CPRW Brecon & Radnor shares the dismay of local residents at Powys Council’s failure to enforce against Hendy Wind Farm’s multiple planning breaches. Government guidance requires that a decision on enforcement should consider the impacts of unlawful works on public amenity. On 6th December Powys planners issued a statement (LINK) setting out the reasons for which it was not judged ‘expedient’ to issue enforcement proceedings. In brief, these were that:
- there was no evidence of unacceptable harm,
- works on site appeared to be ‘in accordance with the information that has been submitted by the developer to discharge the conditions that they are currently breaching’. (Note that the statement itself includes an admission that consultees had concerns about this information.)
Planning law requires discharge of all pre-commencement planning conditions before any construction work on site begins. Pre-commencement conditions for Hendy Wind Farm include the requirements to obtain necessary permissions from the Inspectorate for works on the Llandegley Rhos common, and to agree site management protocols to govern construction practices and to ensure the protection of the environment, wildlife and public amenity.
Construction is also governed by the condition requiring the developer to adhere to the approved site plans for which impacts have been assessed and for which permission has been given. Neither the construction compound nor the access track to Turbine 5 conform to agreed plans, nor does the access onto the Llandegley Rhos common for long vehicles carrying turbine parts. This access has been particularly controversial. The developer has not used the approved access via the BOAT across the southern end of the common, and did not proceed with a plan (tucked away in the application papers for discharge of Condition 31) to annex a corner of the registered common land near the northern gate to create a turning space. Instead an access route was created across a field adjacent to the common. No planning permission was sought, protected hedgerows were removed without permission, and without the opportunity for an assessment by Powys ecologists. Meanwhile, the Case Officer confirmed on 5th April that the developer is still considering access options for continuing construction works.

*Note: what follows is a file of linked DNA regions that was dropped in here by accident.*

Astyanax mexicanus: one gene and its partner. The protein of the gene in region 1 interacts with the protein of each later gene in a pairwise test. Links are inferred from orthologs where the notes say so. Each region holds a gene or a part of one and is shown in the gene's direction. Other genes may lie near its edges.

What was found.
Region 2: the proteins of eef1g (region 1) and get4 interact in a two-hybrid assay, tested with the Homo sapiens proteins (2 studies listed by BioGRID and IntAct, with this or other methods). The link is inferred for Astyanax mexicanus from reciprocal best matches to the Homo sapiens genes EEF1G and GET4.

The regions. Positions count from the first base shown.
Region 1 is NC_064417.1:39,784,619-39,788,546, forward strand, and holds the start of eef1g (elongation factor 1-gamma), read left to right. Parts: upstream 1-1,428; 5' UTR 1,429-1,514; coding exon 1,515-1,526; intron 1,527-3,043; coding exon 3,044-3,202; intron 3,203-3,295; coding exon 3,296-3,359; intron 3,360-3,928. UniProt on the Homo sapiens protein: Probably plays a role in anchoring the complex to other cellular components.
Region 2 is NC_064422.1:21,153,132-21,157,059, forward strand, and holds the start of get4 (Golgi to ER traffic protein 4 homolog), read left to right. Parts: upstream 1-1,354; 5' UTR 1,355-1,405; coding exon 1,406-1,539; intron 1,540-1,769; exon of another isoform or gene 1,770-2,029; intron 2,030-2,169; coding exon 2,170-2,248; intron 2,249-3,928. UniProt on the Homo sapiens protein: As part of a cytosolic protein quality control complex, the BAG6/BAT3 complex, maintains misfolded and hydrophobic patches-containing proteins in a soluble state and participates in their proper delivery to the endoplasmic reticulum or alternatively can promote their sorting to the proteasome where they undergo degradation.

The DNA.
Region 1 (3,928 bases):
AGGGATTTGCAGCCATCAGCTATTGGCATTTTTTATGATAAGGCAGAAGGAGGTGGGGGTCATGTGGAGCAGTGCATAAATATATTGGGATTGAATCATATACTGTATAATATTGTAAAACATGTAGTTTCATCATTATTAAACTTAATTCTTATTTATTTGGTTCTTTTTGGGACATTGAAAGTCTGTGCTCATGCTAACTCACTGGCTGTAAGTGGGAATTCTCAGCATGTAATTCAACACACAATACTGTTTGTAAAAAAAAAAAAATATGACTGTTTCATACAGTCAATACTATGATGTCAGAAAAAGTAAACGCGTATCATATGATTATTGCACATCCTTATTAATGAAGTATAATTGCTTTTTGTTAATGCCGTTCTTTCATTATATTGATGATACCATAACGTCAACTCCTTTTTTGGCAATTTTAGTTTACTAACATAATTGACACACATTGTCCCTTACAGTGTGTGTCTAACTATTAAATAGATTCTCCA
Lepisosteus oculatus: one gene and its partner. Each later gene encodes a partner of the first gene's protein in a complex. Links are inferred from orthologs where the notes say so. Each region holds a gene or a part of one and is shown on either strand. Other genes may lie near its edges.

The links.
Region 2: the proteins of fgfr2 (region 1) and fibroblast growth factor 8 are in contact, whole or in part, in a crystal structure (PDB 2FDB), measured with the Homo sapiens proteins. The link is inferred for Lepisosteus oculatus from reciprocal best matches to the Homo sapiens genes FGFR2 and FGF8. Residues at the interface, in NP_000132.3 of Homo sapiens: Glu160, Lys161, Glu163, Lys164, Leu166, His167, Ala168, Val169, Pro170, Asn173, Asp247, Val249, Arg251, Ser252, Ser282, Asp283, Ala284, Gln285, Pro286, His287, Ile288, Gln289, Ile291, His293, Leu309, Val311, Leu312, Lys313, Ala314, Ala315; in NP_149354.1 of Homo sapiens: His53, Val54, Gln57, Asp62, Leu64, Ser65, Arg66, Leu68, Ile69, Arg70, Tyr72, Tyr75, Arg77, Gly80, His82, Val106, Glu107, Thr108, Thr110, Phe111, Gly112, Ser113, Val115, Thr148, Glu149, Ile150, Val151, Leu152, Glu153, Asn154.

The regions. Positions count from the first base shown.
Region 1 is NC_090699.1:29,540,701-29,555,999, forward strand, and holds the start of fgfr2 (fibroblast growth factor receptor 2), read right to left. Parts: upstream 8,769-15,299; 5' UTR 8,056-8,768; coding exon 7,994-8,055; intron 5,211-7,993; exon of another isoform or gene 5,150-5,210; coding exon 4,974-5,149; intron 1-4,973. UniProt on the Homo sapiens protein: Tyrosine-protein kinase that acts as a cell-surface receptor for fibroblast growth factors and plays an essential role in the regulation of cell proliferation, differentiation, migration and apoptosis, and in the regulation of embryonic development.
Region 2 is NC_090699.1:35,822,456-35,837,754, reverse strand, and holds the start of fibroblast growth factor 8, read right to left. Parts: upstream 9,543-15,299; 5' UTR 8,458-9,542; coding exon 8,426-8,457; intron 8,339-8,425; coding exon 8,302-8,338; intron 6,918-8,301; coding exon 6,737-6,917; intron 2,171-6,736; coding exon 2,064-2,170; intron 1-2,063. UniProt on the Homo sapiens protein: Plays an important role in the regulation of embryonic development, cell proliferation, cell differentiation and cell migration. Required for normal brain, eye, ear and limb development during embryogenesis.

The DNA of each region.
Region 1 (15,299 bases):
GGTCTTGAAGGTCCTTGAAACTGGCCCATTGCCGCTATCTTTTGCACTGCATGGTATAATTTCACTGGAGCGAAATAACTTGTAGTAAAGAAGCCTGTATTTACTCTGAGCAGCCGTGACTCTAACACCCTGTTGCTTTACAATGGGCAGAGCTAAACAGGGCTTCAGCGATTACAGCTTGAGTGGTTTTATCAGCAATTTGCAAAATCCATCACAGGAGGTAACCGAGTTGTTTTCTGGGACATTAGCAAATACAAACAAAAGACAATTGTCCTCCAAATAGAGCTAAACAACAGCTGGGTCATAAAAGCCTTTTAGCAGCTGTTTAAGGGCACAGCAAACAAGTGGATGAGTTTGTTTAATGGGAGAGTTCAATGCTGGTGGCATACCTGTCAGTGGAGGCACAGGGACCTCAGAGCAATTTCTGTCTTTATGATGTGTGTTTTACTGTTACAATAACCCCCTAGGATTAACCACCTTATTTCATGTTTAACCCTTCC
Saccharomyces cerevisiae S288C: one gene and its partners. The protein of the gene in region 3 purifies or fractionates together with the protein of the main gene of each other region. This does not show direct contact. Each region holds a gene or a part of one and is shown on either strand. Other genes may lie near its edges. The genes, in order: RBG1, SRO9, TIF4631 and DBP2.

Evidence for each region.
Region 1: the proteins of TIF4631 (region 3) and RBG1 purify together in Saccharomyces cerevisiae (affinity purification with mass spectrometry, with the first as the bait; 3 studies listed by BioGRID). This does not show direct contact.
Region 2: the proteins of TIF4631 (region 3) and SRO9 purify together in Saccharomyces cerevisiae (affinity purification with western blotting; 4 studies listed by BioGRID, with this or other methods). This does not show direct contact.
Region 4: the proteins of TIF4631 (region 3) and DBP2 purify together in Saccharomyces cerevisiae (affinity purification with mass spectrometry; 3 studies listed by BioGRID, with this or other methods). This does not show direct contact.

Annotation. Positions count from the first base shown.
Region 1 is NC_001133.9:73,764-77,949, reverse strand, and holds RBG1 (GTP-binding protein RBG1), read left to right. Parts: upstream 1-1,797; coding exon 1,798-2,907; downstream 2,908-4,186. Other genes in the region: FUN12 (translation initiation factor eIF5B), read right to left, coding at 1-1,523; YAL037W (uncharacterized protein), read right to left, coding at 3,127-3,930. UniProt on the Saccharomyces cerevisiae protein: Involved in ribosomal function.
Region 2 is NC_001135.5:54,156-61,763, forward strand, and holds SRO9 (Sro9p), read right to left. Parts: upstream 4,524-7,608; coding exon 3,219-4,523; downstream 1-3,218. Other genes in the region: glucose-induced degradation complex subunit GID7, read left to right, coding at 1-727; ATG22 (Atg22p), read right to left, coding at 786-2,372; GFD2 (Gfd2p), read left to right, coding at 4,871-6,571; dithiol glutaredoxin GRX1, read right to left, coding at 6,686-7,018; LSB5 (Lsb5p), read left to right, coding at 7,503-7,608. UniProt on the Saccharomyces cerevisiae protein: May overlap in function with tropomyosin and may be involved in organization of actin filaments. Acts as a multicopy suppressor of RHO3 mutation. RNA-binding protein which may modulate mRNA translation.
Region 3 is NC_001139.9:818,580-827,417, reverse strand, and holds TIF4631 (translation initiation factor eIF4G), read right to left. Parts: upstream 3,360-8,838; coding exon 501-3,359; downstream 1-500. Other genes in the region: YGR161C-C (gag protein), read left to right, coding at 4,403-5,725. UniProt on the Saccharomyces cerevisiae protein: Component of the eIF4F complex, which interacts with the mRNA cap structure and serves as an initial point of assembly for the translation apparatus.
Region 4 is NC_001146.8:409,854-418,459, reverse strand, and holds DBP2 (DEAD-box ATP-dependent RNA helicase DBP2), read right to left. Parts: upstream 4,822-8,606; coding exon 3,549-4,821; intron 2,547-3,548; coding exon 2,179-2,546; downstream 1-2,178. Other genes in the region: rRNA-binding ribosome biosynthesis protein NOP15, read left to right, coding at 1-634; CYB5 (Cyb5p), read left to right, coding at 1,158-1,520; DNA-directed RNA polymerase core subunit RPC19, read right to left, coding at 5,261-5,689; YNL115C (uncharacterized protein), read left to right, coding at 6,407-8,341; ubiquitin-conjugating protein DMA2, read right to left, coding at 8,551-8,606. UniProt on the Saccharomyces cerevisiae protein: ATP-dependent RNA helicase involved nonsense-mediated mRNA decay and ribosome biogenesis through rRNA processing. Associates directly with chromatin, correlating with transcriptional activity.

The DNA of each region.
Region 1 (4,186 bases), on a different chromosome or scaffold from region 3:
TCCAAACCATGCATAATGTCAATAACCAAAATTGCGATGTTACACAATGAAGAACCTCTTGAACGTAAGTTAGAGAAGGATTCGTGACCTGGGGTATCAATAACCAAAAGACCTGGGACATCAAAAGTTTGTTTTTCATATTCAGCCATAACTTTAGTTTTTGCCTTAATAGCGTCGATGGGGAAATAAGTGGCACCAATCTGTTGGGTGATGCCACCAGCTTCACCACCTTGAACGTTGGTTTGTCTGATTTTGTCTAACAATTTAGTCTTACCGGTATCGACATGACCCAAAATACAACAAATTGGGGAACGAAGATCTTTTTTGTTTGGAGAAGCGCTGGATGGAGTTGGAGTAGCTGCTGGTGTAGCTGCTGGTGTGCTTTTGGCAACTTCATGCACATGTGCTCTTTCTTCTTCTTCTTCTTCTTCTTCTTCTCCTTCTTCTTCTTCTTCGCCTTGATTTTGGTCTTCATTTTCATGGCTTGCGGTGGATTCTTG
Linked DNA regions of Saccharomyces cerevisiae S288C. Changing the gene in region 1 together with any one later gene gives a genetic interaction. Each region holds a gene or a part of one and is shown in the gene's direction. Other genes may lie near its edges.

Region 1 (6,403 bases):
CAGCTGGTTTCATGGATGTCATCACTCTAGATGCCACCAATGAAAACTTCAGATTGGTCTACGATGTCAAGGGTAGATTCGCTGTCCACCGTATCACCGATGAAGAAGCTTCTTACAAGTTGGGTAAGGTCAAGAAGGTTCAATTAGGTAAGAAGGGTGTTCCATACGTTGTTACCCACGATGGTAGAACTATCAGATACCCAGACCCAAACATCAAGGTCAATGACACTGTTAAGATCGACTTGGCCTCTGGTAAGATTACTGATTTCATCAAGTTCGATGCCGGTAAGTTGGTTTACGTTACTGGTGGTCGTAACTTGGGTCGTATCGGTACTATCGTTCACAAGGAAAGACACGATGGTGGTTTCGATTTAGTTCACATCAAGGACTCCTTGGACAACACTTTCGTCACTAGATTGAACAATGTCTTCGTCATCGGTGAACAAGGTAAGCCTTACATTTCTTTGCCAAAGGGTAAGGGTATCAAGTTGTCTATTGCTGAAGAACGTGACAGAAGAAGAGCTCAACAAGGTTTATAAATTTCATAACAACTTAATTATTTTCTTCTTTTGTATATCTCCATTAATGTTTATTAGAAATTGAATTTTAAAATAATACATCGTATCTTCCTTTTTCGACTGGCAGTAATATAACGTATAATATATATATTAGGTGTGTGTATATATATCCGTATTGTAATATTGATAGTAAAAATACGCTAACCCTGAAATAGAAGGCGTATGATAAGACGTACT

Work on access spurs to all turbines, and crane pads and foundations for Turbine 4, due to have begun in February and been completed in early April, has not begun. As yet, there have been none of the promised community liaison meetings to explain what is happening. The only such meeting ever held took place in 2014.
Update February 2019:
The Developer’s plan to construct Turbine 5, in advance of the other 6, so that it could be commissioned by the last day of OFGEM’s Renewables Obligation Certificate grace period (31/1/19) was only revealed when construction began in November. Construction progressed at breakneck speed, often at night, without discharge of any of the pre-commencement conditions or permission for works on Common Land. The access arrangements used are outside the planning permission granted.